10 hours later…
3:05 PM
Today I am thinking about straightedge and compass problems. I have a finite set of starting points, and I want to investigate the points that are reachable using only the straightedge.
If my starting points are four points arranged in a square, I can only reach one additional point: the center of the square. If my starting points are nine points arranged in an evenly spaced 3x3 grid, I believe I can get arbitrarily close to any point on the plane. But if my starting points are, say, arranged in an equaliateral triangle plus a point in the center, I'm not so sure that I can get anywhere.

I'm not sure I understand correctly
with mentioned triangle, couldn't you create a mirror triangle by marking a point from 2 points directly opposite the third?

Sounds like it
And a full triangular tiling of 2d space

I could do that if I had both a compass and a straightedge, or a straightedge with distance markings. But I just have the straightedge with no markings.

Same for square with center point
@Kevin ah, I missed that part
Straightedges are useless

I have 90% of a proof that I can make a triangular tiling, as you say. But it's a bit more roundabout

3:21 PM
starting with hexagon?

The first half of the proof is to divide the triangle into four triangles, and then divide each of those triangles into four more triangles. The second half extends each triangle's line segments to infinity and shows that the lines intersect and form yet more triangles

@Kevin Aren't three points + centre sufficient to construct mid points of the triangle faces? And more points from there on?

Yes, you can find the midpoints of the original triangle, and from there split it into four triangles. But you can't trivially repeat this process for each new triangle, because you only have the center point of one of them.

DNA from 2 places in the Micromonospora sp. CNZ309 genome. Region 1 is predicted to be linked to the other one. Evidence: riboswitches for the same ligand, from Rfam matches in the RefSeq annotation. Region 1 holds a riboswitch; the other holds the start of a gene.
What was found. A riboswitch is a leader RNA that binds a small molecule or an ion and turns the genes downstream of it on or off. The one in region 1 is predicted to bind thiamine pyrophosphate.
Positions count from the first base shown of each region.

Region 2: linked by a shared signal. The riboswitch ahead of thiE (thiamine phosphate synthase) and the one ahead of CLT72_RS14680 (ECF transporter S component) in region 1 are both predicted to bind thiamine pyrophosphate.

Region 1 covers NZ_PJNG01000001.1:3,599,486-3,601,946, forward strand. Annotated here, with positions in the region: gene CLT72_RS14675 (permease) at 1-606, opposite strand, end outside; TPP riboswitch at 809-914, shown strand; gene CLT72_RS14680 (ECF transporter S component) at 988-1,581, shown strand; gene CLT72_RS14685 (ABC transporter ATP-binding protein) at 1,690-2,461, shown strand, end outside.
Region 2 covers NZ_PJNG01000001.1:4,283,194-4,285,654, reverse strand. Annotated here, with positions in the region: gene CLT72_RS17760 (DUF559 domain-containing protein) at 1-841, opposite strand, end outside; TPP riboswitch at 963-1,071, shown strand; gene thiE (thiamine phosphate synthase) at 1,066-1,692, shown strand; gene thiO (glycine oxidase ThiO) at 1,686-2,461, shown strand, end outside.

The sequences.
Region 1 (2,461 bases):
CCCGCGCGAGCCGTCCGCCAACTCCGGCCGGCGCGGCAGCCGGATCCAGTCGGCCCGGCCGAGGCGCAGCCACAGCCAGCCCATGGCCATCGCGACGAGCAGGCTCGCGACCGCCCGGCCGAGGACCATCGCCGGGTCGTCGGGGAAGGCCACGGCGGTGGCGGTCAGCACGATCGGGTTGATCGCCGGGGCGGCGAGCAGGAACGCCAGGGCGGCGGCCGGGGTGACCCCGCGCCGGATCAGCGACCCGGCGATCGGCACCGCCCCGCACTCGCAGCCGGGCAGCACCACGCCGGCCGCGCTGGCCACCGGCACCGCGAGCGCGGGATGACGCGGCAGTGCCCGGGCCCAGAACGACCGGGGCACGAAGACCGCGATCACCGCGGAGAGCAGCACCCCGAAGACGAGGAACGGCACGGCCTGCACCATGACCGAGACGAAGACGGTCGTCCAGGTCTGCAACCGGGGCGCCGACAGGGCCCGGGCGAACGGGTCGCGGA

@Kevin I'm not quite sure they will intersect

Here's a triangle which is not quite equilateral, but please pretend that it is, so you don't hurt its feelings. We've successfully divided it into four smaller triangles.

3:29 PM
@Kevin Using a compass, you can extend the triangle to a (skewed) square (whatever that's called in English). From there on you should be able to do the same construction as for the actual square.
Since a skewed and upright space are isomorphic.

I suspect "parallelogram" is the term

Oh wait, "only the straightedge" makes things more complicated...

If we draw a line through the midpoints of the center triangle, it intersects the top triangle a one of its midpoints. This should be sufficient to divide the top triangle into four triangles, and likewise for the southwest triangle and southeast triangle.

Have you tried spilling coffee on it?

3:33 PM
yeah, that should expand into full tiling

@MisterMiyagi I can't, unfortunately. This problem is on the plane, and Americans are not allowed to bring outside liquid onto planes.
@matszwecja Right. By extending the lines of the triangles, we can build a slightly bigger triangle of triangles.
Definitely equilateral >_>
I'm curious if something like this is also possible for an intentionally non-equilateral triangle. It's a little hard to prove in MS Paint.